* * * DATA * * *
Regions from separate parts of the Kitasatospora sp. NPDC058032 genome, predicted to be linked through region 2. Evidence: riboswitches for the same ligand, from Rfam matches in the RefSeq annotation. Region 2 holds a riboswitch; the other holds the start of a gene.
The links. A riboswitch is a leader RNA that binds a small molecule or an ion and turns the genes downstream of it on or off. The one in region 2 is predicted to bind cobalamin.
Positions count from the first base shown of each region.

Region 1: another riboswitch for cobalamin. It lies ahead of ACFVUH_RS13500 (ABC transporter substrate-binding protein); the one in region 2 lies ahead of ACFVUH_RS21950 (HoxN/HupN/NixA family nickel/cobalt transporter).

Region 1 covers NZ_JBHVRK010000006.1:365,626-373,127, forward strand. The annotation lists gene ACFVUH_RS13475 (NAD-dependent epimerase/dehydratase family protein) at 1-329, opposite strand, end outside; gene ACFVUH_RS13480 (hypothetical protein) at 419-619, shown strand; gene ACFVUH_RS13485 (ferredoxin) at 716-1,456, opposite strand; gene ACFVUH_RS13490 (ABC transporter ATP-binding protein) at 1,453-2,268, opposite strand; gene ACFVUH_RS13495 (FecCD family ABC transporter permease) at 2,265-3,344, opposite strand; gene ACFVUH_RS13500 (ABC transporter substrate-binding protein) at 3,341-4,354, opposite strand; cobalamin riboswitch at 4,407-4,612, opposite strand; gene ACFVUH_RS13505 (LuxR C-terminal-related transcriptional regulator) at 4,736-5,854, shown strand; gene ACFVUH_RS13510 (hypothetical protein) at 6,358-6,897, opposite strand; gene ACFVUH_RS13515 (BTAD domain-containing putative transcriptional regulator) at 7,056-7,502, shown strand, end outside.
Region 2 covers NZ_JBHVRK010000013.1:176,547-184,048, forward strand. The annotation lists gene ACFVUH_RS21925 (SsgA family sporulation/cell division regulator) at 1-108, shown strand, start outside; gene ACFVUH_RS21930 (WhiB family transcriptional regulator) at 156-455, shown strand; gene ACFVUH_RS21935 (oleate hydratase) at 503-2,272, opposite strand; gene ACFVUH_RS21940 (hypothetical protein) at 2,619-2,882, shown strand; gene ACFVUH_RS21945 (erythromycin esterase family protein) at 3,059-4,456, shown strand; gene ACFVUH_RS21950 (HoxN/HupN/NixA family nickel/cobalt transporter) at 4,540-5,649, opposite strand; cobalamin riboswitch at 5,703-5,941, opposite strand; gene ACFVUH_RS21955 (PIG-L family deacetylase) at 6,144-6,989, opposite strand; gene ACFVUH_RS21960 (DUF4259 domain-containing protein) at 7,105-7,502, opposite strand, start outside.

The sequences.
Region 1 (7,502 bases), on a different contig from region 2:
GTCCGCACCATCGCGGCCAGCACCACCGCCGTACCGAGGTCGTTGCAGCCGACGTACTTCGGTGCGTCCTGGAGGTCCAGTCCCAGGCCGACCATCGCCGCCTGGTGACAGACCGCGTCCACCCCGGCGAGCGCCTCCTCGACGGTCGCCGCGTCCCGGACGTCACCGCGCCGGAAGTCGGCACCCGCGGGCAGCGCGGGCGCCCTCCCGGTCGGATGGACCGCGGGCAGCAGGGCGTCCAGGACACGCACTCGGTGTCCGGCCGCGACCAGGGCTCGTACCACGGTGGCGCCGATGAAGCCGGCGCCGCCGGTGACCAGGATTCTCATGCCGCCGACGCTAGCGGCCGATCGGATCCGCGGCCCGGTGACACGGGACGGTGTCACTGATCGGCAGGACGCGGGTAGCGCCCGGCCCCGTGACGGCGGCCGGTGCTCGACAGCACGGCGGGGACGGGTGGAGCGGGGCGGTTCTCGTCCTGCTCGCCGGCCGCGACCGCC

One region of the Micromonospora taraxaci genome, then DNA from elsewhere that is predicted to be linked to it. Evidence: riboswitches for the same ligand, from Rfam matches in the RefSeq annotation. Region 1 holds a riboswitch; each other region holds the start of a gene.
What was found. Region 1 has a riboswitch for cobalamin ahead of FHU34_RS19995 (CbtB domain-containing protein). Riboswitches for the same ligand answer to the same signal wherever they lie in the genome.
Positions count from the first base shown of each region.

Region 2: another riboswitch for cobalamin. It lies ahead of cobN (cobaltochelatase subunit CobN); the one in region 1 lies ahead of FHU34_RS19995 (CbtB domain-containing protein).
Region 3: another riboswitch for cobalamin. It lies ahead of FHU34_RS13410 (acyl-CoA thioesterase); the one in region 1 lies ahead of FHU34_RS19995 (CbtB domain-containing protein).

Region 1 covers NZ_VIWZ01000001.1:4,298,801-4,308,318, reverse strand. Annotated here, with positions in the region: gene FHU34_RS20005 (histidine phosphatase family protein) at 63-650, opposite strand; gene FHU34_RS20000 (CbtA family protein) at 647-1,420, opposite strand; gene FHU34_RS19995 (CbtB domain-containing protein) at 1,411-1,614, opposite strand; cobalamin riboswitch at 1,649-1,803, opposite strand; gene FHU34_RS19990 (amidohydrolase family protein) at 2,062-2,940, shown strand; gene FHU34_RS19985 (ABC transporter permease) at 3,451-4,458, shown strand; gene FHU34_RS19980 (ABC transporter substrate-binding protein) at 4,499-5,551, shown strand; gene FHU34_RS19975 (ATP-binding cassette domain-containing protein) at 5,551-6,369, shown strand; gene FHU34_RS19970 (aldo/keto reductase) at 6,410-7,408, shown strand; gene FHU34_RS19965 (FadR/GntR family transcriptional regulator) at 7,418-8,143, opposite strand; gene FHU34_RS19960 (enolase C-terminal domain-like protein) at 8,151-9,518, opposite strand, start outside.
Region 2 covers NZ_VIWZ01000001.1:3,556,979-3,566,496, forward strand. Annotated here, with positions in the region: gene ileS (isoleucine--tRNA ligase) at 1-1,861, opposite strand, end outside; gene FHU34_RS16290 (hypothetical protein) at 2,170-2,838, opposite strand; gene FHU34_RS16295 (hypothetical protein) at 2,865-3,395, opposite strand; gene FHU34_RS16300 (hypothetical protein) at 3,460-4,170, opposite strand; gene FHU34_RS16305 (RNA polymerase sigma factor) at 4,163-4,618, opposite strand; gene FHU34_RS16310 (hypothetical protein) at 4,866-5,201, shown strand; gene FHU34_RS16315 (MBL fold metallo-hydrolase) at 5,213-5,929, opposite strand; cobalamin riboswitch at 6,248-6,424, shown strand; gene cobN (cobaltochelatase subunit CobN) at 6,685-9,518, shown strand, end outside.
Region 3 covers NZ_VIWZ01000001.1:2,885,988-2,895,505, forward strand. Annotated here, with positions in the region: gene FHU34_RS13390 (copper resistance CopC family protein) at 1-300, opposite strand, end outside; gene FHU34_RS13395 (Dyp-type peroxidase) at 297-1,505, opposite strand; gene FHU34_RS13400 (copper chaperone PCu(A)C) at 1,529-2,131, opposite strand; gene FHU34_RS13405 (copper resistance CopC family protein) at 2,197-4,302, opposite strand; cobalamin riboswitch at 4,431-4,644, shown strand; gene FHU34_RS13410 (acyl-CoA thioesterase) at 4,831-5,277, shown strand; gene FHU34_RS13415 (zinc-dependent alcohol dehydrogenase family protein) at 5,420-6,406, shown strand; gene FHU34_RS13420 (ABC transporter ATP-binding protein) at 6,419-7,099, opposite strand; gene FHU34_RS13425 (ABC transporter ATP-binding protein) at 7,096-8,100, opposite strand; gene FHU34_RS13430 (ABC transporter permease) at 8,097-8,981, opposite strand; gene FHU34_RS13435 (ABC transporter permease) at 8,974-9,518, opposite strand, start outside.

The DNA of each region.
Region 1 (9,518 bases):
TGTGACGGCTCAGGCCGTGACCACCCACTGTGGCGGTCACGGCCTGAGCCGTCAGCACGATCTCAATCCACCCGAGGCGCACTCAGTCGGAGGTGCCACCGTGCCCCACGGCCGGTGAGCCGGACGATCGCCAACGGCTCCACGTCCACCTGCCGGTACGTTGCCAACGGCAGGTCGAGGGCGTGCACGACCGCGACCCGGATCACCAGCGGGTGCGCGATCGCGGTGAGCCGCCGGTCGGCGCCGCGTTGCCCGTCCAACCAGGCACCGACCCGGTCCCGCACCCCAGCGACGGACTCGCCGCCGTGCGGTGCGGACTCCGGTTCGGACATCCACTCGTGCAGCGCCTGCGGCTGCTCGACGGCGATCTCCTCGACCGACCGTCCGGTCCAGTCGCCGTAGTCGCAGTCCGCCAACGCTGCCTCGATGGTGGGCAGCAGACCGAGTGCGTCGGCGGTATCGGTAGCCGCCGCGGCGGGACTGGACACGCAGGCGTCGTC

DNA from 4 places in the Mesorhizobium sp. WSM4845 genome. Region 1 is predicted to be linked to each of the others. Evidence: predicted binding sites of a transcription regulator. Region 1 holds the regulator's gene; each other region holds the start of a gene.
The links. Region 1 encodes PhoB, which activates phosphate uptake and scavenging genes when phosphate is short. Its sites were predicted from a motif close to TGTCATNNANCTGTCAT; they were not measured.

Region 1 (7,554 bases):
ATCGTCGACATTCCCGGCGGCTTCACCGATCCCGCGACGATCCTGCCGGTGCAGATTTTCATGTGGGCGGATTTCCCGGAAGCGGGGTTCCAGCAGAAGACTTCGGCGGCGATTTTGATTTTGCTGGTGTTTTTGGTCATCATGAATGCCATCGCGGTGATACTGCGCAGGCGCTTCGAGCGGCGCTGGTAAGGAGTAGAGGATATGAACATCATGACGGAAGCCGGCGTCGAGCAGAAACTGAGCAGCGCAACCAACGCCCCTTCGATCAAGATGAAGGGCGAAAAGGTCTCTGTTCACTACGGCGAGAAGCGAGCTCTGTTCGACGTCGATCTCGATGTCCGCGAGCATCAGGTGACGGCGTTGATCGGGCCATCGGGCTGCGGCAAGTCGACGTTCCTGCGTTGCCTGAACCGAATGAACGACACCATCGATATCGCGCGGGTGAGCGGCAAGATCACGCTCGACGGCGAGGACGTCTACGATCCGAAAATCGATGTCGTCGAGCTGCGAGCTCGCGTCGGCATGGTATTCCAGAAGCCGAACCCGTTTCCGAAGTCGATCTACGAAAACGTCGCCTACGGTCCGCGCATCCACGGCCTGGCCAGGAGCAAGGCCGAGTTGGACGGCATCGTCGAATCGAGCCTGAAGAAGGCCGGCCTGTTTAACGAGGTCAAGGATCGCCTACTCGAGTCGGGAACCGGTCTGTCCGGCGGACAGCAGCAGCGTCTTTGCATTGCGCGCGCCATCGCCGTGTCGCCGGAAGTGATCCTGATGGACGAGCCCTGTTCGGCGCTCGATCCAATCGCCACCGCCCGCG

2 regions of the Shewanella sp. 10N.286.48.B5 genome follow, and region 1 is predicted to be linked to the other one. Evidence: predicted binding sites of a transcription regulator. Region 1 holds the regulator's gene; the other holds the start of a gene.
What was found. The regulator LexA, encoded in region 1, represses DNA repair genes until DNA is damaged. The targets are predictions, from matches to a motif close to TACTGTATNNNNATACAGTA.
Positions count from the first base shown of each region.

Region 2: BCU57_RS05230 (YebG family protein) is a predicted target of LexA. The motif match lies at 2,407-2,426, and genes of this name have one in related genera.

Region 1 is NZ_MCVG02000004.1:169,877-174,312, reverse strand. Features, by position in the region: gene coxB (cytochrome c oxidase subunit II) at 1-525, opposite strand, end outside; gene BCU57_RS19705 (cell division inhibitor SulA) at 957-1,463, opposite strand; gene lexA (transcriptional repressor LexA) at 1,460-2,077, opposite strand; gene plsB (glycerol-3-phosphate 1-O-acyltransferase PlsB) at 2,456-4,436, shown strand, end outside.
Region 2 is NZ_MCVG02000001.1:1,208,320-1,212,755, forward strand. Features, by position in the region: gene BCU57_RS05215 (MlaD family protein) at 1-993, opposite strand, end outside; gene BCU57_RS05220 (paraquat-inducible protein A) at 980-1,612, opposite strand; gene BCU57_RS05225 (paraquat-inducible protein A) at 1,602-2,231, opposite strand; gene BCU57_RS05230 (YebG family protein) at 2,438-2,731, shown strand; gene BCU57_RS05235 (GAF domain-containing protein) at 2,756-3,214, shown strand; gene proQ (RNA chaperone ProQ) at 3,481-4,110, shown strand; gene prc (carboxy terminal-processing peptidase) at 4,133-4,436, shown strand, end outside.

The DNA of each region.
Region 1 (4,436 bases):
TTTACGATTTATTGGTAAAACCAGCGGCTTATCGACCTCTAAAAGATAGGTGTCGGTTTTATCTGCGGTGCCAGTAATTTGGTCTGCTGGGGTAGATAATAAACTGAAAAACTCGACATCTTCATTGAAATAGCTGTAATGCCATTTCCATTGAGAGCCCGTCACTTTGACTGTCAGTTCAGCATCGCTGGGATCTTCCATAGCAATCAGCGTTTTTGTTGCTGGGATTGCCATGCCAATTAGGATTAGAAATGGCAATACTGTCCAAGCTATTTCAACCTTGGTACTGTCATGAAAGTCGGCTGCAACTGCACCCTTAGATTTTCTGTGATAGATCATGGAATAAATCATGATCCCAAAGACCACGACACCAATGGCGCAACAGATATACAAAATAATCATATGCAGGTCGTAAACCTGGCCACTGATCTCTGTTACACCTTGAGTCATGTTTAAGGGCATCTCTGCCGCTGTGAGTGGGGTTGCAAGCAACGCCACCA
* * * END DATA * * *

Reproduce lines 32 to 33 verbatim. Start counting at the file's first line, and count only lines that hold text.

Region 1 (4,436 bases):
TTTACGATTTATTGGTAAAACCAGCGGCTTATCGACCTCTAAAAGATAGGTGTCGGTTTTATCTGCGGTGCCAGTAATTTGGTCTGCTGGGGTAGATAATAAACTGAAAAACTCGACATCTTCATTGAAATAGCTGTAATGCCATTTCCATTGAGAGCCCGTCACTTTGACTGTCAGTTCAGCATCGCTGGGATCTTCCATAGCAATCAGCGTTTTTGTTGCTGGGATTGCCATGCCAATTAGGATTAGAAATGGCAATACTGTCCAAGCTATTTCAACCTTGGTACTGTCATGAAAGTCGGCTGCAACTGCACCCTTAGATTTTCTGTGATAGATCATGGAATAAATCATGATCCCAAAGACCACGACACCAATGGCGCAACAGATATACAAAATAATCATATGCAGGTCGTAAACCTGGCCACTGATCTCTGTTACACCTTGAGTCATGTTTAAGGGCATCTCTGCCGCTGTGAGTGGGGTTGCAAGCAACGCCACCA